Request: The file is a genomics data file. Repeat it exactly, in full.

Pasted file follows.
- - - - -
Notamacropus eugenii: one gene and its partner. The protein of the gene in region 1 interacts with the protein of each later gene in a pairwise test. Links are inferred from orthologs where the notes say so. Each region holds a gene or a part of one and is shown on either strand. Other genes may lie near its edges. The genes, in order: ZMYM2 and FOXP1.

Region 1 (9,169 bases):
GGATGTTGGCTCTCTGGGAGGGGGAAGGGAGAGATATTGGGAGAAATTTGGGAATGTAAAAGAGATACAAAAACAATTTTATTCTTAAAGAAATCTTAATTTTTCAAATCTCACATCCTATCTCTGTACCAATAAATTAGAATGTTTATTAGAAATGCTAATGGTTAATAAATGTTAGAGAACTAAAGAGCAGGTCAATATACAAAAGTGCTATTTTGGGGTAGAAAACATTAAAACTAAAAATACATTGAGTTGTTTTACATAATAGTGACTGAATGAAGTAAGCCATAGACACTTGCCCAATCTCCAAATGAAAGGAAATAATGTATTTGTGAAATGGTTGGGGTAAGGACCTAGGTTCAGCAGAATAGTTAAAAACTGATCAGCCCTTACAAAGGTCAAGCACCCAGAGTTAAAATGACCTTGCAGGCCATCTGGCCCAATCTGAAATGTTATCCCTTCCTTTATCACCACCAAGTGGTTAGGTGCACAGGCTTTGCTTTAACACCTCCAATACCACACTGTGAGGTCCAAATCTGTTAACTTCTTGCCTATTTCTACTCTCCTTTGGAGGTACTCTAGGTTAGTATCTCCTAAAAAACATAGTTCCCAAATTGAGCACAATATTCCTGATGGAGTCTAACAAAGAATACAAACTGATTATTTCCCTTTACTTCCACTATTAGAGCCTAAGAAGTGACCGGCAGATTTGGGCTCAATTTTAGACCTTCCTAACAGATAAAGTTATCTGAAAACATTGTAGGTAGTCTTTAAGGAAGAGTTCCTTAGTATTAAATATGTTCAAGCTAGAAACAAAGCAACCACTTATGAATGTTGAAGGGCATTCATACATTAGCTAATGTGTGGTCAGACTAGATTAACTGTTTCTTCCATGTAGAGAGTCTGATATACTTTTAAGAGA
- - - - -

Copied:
Notamacropus eugenii: one gene and its partner. The protein of the gene in region 1 interacts with the protein of each later gene in a pairwise test. Links are inferred from orthologs where the notes say so. Each region holds a gene or a part of one and is shown on either strand. Other genes may lie near its edges. The genes, in order: ZMYM2 and FOXP1.

Region 1 (9,169 bases):
GGATGTTGGCTCTCTGGGAGGGGGAAGGGAGAGATATTGGGAGAAATTTGGGAATGTAAAAGAGATACAAAAACAATTTTATTCTTAAAGAAATCTTAATTTTTCAAATCTCACATCCTATCTCTGTACCAATAAATTAGAATGTTTATTAGAAATGCTAATGGTTAATAAATGTTAGAGAACTAAAGAGCAGGTCAATATACAAAAGTGCTATTTTGGGGTAGAAAACATTAAAACTAAAAATACATTGAGTTGTTTTACATAATAGTGACTGAATGAAGTAAGCCATAGACACTTGCCCAATCTCCAAATGAAAGGAAATAATGTATTTGTGAAATGGTTGGGGTAAGGACCTAGGTTCAGCAGAATAGTTAAAAACTGATCAGCCCTTACAAAGGTCAAGCACCCAGAGTTAAAATGACCTTGCAGGCCATCTGGCCCAATCTGAAATGTTATCCCTTCCTTTATCACCACCAAGTGGTTAGGTGCACAGGCTTTGCTTTAACACCTCCAATACCACACTGTGAGGTCCAAATCTGTTAACTTCTTGCCTATTTCTACTCTCCTTTGGAGGTACTCTAGGTTAGTATCTCCTAAAAAACATAGTTCCCAAATTGAGCACAATATTCCTGATGGAGTCTAACAAAGAATACAAACTGATTATTTCCCTTTACTTCCACTATTAGAGCCTAAGAAGTGACCGGCAGATTTGGGCTCAATTTTAGACCTTCCTAACAGATAAAGTTATCTGAAAACATTGTAGGTAGTCTTTAAGGAAGAGTTCCTTAGTATTAAATATGTTCAAGCTAGAAACAAAGCAACCACTTATGAATGTTGAAGGGCATTCATACATTAGCTAATGTGTGGTCAGACTAGATTAACTGTTTCTTCCATGTAGAGAGTCTGATATACTTTTAAGAGA